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Name: Lim
Status: student
Age: 15
Location: N/A
Country: N/A
Date: 5/28/2003


Question:
I am a violinist, and I wonder why there is harmonics in a string. When I place my finger somewhere near the center of the string, the pitch produced is an octave higher than the string.


Replies:
Dear Lim,

This is probably going to be a long reply. I hope all this makes sense. I am a music teacher, physics teacher, and student of the violin, so I think we can talk.

When you bow the violin, you set the string vibrating. Vibrations are what our ears hear. The different pitches are caused by the frequency of the vibration, in other words, how often it is vibrating per second. Frequency is measured in hertz, which means, cycles per second. An orchestra will tune to an A of 440 Hz. You might have seen a tuning fork with a note and frequency marked on it. We also have electronic tuners to tune to.

Now what you are describing is called harmonics. A tuning fork vibrates with a pure tone. It's "clean". There are no overtones. (A tuning fork is also handy, portable, and easy to tune to.) Any other instrument vibrates with what are called overtones. The entire string length is set into vibration by the bow; from bridge to nut. Let us say it is your A string. That is called the fundamental pitch. You cannot go lower, (well technically you can if you loosen the string, but let us not do that right now.) The speed of sound is constant in your string, no faster, no slower, just one speed. The equation for the relationship between the speed of sound the frequency and the wavelength goes like this: Velocity = Frequency X Wavelength If you know a little math and we keep the Velocity side constant, if wavelength gets smaller, frequency has to get bigger. Frequency determines pitch. The higher the frequency, (bigger number) the higher the pitch.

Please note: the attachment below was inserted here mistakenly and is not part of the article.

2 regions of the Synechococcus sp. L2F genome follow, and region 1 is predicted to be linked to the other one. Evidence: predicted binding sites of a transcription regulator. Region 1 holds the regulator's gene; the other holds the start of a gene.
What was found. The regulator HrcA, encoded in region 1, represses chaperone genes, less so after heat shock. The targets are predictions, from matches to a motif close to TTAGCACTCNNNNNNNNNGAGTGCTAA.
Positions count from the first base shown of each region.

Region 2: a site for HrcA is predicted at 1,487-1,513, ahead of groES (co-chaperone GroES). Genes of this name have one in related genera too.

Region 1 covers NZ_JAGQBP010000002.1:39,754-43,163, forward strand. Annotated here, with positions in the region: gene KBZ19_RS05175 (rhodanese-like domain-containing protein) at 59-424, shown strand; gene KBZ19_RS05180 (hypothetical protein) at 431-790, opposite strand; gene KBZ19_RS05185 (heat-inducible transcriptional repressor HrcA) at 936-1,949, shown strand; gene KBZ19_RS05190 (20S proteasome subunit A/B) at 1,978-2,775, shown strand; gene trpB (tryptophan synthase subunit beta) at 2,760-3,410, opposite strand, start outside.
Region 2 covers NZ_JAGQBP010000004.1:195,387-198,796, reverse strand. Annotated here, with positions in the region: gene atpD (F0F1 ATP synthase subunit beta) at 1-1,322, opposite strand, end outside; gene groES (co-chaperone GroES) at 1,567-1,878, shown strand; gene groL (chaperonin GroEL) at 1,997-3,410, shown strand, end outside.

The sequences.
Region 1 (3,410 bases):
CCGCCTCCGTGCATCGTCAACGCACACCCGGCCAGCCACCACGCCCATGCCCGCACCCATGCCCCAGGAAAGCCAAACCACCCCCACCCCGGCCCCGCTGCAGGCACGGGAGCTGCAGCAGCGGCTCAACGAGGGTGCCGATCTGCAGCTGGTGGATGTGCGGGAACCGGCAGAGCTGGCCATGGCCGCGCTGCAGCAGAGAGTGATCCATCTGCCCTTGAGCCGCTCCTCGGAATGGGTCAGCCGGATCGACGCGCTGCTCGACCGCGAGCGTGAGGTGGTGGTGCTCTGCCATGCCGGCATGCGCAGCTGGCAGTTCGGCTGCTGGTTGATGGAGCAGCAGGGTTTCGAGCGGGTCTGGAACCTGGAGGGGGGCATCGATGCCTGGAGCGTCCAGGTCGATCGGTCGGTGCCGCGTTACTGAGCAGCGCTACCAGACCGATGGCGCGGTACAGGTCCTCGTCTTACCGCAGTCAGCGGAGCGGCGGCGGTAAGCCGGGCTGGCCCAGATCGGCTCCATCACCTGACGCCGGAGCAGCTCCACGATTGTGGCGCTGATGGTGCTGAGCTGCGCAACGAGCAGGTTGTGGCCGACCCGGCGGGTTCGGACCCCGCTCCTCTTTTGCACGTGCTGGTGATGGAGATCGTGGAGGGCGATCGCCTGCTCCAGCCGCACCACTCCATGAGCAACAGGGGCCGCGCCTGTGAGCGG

So back to the violin string. To play an A# on the string, you put your finger down on the string. This makes the string shorter, (smaller wavelength), so pitch goes up. When you put your finger exactly halfway down on the string, you've made the wave length, (string length) half as big but this doubles the frequency. If you double A 440, you get the next A 880. If you can put your finger about 1/4 of the way from the tailpiece, you might be able to squeak out the next octave. It is all multiples of the frequencies. Who would have thought math and music could fit together so beautifully?

Take physics in high school and hopefully you will learn a little more about the other instruments and how all the sounds are produced.

Look in your library for some Physics books. I was looking for something to recommend, but all I can come up with are textbooks. If your school has a copy of Holt Physics, they do a pretty decent job of explaining this in the chapter on sound.

I hope this answers your question. E-mail me back if you need a better explanation. I will try my best. Have fun with your violin full of Physics!

Martha Croll



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